Impact Drivers Rating Methodology

Impact Driver Ratings Methodology Spreadsheet

Our goal at DIY Gear Reviews is to cut through the marketing hype and word-of-mouth anecdotal evidence to determine which tools are worthy of a spot in your tool belt, on the job site, or in your workshop.

We achieve our goal by testing tools more rigorously than any online review site and standardizing our testing methodologies to simplify comparing impact drivers across brands.

After running each impact driver in our test fleet through our standardized lab tests, we use that data to power our editorial ratings and impact driver rankings.

We detail the specifics of our rating methodology below so our community can best understand how we evaluate and determine the best impact drivers.

Factors assessed

After our in-house lab tests are complete, we compile the results and bucket key data points into eight categories outlined below. We then use these data points in our rating model to output a category rating. All category ratings are weighted and then summed to provide the final editorial rating displayed within reviews and best-of lists.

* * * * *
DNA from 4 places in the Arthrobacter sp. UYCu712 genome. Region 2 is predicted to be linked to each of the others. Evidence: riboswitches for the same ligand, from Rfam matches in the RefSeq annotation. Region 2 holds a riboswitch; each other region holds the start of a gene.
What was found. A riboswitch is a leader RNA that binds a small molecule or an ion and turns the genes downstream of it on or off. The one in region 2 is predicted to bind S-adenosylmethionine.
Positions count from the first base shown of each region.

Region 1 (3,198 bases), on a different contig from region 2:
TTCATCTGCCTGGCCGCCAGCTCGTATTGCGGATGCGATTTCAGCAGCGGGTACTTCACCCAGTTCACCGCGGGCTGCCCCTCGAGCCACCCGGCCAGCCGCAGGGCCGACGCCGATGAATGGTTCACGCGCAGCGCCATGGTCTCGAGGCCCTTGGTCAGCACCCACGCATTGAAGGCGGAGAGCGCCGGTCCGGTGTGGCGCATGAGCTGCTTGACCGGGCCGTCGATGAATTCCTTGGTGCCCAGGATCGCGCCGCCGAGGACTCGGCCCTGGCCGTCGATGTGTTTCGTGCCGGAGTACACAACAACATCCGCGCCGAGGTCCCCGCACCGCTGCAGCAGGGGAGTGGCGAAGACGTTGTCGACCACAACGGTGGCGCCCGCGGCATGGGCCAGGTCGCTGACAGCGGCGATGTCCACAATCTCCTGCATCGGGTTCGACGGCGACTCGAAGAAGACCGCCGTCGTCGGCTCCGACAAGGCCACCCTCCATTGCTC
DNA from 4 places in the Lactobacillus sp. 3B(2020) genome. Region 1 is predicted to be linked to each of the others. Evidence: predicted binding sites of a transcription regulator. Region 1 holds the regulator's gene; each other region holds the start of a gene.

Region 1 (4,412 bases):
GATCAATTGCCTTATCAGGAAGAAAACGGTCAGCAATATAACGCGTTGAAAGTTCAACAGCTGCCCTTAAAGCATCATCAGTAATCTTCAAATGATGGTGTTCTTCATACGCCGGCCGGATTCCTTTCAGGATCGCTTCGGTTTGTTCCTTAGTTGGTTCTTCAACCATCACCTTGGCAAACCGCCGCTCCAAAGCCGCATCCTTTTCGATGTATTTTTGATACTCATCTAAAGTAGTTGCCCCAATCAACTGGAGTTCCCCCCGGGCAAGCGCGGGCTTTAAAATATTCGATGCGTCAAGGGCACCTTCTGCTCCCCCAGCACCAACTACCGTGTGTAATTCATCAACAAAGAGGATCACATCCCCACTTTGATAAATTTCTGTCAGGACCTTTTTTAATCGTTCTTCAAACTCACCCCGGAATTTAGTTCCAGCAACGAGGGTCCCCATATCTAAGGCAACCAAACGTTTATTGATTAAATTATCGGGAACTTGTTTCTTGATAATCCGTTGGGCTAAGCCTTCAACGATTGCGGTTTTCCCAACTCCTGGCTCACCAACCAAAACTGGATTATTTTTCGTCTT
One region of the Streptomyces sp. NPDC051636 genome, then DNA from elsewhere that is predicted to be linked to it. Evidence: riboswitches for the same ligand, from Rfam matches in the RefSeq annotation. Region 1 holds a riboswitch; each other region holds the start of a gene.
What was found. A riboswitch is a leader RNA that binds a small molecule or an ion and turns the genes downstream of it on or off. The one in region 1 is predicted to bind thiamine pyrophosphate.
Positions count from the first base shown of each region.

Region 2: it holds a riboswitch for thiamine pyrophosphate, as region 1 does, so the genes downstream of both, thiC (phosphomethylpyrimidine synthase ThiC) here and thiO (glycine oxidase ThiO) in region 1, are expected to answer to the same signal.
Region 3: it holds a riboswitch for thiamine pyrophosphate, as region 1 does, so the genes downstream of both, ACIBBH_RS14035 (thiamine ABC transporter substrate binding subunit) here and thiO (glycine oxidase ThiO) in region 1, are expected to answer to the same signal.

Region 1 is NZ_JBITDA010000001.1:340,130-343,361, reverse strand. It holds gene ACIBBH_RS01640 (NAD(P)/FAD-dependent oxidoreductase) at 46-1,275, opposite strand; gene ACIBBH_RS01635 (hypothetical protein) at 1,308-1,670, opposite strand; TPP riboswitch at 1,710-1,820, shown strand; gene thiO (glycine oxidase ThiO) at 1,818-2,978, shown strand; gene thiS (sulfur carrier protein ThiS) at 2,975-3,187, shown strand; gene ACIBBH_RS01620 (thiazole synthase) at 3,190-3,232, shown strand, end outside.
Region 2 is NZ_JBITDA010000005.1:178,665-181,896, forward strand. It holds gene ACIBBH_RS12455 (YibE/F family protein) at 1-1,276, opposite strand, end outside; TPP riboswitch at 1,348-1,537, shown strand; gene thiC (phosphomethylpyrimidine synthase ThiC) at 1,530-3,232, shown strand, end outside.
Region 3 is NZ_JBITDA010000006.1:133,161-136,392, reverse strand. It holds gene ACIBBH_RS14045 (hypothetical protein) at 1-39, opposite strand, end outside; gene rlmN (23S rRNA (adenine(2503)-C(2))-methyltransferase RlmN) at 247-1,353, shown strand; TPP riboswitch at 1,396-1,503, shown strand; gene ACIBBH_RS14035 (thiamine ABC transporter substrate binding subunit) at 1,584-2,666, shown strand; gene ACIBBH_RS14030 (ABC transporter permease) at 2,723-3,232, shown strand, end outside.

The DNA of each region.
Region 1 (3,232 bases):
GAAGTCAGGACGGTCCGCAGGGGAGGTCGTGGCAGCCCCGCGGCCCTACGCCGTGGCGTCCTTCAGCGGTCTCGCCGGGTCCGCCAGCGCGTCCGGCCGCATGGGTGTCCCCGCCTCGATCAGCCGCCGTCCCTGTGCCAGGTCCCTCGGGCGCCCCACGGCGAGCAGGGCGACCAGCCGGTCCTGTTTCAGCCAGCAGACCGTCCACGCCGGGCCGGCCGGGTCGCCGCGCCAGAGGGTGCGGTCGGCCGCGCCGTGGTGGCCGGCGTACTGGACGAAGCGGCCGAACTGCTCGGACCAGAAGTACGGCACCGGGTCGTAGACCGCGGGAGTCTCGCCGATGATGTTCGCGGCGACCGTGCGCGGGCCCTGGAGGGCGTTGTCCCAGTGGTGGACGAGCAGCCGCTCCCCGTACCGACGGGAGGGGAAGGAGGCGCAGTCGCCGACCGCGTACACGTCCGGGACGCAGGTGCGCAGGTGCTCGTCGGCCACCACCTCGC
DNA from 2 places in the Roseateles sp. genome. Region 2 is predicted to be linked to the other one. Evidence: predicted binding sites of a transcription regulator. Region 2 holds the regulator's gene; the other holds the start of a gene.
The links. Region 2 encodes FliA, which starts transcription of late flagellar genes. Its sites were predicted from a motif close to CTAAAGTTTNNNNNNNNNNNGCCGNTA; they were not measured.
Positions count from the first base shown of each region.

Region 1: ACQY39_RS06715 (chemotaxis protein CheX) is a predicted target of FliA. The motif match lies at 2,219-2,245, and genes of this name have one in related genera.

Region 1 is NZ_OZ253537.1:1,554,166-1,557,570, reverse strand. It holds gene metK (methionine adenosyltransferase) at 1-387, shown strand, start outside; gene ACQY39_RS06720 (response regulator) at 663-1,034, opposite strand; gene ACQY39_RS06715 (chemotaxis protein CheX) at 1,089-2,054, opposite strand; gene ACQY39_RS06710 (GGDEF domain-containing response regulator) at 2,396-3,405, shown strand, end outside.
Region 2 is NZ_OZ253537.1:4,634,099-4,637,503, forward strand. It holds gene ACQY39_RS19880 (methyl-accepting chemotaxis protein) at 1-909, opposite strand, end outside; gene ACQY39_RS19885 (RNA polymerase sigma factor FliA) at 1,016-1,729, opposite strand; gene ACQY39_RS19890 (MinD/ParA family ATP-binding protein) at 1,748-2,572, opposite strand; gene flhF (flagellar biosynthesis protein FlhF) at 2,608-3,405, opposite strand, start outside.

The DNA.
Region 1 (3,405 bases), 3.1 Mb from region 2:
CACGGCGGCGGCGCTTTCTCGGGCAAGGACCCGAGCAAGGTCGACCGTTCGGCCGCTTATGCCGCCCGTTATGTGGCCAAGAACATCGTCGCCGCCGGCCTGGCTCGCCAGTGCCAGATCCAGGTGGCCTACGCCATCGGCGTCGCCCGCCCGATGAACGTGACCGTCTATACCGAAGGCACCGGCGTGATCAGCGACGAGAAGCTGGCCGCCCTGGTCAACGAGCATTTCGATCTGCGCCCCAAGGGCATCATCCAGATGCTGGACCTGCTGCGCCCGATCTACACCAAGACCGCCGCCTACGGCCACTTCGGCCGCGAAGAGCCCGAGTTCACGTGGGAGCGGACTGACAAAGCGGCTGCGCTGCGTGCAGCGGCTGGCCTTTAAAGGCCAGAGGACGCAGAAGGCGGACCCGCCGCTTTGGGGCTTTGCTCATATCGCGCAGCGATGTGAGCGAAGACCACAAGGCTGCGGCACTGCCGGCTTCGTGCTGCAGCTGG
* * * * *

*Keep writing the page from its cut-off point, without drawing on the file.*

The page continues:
Driving speed

Impact Driver Driving Speed Screenshot
Running a practical test to understand how driving speed differs between impact drivers.

Our driving speed tests are critical in evaluating impact driver performance. While torque is also essential, driving screws and fasteners quickly saves time.

The data points included in our ratings in this category are as follows:

Driving speed total time: Our driving speed tests are designed to push impact drivers to their limits. We do so by driving five 5/16-inch, 5 1/8-inch long GRK structural screws into treated lumber in both forward and reverse and measuring the time to complete each task. We use the total driving time in the forward setting as an input in our rating methodology.

Read more about our impact driver driving speed testing methodology and review our impact driver driving speed test results for more information.

Max RPM: We don’t rely on advertised RPMs to inform our ratings. We test RPM in-house using a contact tachometer. We use the max RPM readout in the forward setting as an input in our rating methodology.

Read more about our impact driver RPM testing methodology and review our impact driver RPM test results for more information.

Torque

Homepage Commercial Diagnostics 1
Testing impact driver torque using the Inertia Tools L1000 torque meter.

We test torque in our lab using a commercial-grade Inertia Tools L-1000 Torque Meter.

The data point included in our ratings in this category is as follows: